A local IT professional has faced court after joint FBI-AFP investigation brought down his ornate subscription-based scam, one that netted him almost a million dollars. 

 

 

A Sydney IT professional is facing prison time after pleading guilty to criminal charges involving a scam that made him almost a million dollars over a three-year period.

Software developer Evan McMahon’s sophisticated scheme was originally uncovered by the FBI, before being handed over to the Australian Federal Police.

At the time of his arrest, the 23-year old was serving tens of thousands of customers across the globe.

 

Cheap access to websites

His websites – HyperGen, WickedGen, Autoflix and AccountBot – offered subscribers a cheap way to access legitimate accounts for Netflix, Spotify, Hulu, WWE Network, NordVPN, PlayStation Network, as well as dozens of other subscription services.

After paying a small fee, Mr McMahon’s customers were given access to the “account generator” which allegedly revealed the username and password of a real subscriber.

According to documents tendered before the New South Wales District Court, Mr McMahon set up his first website, HyperGen, shortly after finishing his HSC.

AccountBot, the latest and most refined iteration of the business, offered customers discounts for referring new customers and a range of subscriber packages.

The agreed facts of the case state he had at least 152,863 registered customers and provided at least 85,925 subscriptions to a variety of streaming services.

Customers paid for the services via PayPal, and so Mr McMahon developed a way to avoid triggering PayPal’s money-laundering alarms, by collecting fees through multiple accounts – more than 100 in fact – which were set up in false names.

He then funnelled funds into another 48 accounts which were verified using false forms of identification such as New South Wales Driver’s Licences and Australian Passports.

McMahon cashed the funds into bank accounts established in his own name across at least ten financial institutions and converted some profits into cryptocurrency, he has been charged with multiple criminal offences.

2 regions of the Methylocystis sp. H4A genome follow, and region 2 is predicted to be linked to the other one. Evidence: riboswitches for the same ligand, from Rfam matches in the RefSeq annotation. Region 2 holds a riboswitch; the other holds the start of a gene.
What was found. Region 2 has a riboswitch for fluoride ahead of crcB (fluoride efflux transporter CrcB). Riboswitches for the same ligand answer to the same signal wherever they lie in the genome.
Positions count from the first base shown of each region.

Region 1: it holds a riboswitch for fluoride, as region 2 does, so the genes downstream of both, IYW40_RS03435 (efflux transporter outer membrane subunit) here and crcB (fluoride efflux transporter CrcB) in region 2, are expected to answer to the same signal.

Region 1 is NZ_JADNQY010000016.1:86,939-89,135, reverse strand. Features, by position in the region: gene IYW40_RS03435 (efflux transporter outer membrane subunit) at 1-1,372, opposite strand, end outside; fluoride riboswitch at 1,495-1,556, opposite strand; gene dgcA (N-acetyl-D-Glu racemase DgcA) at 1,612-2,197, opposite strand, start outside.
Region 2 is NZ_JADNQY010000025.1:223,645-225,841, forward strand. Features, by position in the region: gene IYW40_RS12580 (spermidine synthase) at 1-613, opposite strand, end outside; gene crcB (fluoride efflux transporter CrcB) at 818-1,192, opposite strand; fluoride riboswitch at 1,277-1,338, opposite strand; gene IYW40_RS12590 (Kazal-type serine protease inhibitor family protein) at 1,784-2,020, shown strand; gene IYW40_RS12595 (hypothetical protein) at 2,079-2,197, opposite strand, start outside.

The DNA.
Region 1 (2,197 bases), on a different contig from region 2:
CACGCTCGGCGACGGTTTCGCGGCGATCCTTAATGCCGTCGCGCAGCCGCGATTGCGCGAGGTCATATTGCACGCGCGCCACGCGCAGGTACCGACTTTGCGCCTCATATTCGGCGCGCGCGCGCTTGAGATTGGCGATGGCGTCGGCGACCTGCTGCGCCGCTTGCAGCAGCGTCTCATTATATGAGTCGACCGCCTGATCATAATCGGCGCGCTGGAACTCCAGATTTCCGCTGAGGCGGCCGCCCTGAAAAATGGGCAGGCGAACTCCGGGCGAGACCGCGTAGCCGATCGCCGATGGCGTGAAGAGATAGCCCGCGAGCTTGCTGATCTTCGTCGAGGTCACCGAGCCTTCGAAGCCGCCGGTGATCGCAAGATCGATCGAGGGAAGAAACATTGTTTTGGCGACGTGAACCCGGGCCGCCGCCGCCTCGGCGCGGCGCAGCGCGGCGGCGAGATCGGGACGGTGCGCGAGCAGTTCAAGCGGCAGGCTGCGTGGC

His websites offered subscribers a cheap way to access legitimate accounts for Netflix, Spotify, Hulu, WWE Network, NordVPN, PlayStation Network, as well as dozens of other subscription services.

 

Mr McMahon’s criminal defence lawyers asked the sentencing judge to take into account three additional offences relating to false ID information given to PayPal and the ‘credential stuffing he used to find and verify the compromised logins of legitimate users’.

Credential stuffing generally occurs where a hacker obtains another person’s login information and is able to successfully use it across multiple websites. Usually, this is because most people use the same password for several purposes.

The offences were placed on what is known as a ‘Form 1’; which is a mechanism by which a sentencing judge can take into account additional offences when considering the totality of the offending, without sentencing those additional offences separately.

 

Cybercrime is on the rise

According to the Australian Cyber Security Centre’s (ACSC) Annual Cyber Threat Report, cybercrime is reported, on average, every ten minutes in Australia.

The most common of these, according to the data, is scams: romance, investment, or shopping scams. Scamwatch reported that last year Australians lost over $634 million to scams –  a figure that is considered likely to be underestimated due to the number of crimes that go unreported.

But there’s also concern that the figures will be higher for this year, specifically because of the Covid-19 pandemic which forced us to interact online in more ways than would otherwise be ‘normal’ for Australians and saw a spike in scams, relating in particular to the early release of superannuation.

As our online connectivity increases, the experts say that to protect ourselves we need to keep security settings up to date, be vigilant about any social media links or emails or website URLs that look ‘dodgy’ and avoid using the same password over and over.

 

 

 

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